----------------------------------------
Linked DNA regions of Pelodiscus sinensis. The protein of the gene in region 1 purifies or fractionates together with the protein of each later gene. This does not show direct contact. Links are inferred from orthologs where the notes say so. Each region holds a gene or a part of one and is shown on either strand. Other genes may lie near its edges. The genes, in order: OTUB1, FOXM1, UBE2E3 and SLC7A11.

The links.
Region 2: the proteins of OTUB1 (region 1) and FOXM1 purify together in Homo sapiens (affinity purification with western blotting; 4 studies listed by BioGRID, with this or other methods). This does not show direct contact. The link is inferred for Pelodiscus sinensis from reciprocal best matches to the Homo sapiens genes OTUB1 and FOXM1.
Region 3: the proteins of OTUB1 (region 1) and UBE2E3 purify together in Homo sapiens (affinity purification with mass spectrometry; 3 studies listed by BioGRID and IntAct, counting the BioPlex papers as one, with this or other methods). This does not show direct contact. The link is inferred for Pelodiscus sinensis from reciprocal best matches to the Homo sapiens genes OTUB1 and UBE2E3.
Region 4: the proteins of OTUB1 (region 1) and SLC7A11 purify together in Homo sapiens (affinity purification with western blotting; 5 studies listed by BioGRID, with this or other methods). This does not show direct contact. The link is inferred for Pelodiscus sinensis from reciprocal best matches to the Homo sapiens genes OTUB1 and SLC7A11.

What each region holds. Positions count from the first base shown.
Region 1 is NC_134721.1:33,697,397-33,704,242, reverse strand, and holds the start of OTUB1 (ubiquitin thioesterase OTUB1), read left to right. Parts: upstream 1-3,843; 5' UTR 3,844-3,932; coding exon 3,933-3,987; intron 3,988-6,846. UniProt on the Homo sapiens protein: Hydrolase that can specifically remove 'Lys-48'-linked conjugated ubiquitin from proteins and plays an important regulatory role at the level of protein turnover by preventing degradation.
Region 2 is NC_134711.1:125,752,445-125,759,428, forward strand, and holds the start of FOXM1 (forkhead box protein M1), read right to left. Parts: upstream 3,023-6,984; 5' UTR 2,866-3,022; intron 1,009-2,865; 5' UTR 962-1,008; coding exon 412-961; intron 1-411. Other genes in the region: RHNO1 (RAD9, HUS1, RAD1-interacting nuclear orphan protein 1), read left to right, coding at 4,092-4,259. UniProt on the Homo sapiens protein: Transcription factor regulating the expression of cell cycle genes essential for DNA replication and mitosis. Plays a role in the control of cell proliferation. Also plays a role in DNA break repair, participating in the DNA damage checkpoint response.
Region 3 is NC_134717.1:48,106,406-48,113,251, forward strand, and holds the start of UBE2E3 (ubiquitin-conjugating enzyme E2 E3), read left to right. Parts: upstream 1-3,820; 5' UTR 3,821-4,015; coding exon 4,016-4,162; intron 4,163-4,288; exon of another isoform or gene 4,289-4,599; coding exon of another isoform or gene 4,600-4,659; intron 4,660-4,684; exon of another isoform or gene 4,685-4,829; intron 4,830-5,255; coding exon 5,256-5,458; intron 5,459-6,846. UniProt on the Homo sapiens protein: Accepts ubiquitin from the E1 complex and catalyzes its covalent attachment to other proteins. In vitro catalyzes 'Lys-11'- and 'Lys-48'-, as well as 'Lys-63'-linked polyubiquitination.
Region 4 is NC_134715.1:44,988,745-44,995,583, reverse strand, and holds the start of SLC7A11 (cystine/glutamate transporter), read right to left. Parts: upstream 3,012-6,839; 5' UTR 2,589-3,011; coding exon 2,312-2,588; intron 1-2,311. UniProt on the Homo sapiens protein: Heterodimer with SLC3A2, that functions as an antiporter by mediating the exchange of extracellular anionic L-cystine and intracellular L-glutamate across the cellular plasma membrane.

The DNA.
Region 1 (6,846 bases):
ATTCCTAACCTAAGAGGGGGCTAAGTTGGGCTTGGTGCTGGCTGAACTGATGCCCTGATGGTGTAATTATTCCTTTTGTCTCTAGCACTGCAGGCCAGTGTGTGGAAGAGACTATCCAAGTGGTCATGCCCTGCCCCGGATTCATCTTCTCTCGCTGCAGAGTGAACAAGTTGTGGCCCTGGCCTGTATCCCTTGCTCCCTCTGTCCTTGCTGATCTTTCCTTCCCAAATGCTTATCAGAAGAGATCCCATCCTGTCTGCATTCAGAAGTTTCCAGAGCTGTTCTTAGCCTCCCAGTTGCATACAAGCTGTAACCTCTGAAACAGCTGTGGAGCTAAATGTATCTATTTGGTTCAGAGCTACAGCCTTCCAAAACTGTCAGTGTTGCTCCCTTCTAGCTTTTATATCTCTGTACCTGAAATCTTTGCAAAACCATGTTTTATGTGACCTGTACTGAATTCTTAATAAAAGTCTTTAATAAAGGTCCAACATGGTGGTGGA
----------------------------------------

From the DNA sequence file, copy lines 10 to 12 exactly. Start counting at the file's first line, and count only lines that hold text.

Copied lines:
Region 4 is NC_134715.1:44,988,745-44,995,583, reverse strand, and holds the start of SLC7A11 (cystine/glutamate transporter), read right to left. Parts: upstream 3,012-6,839; 5' UTR 2,589-3,011; coding exon 2,312-2,588; intron 1-2,311. UniProt on the Homo sapiens protein: Heterodimer with SLC3A2, that functions as an antiporter by mediating the exchange of extracellular anionic L-cystine and intracellular L-glutamate across the cellular plasma membrane.

The DNA.
Region 1 (6,846 bases):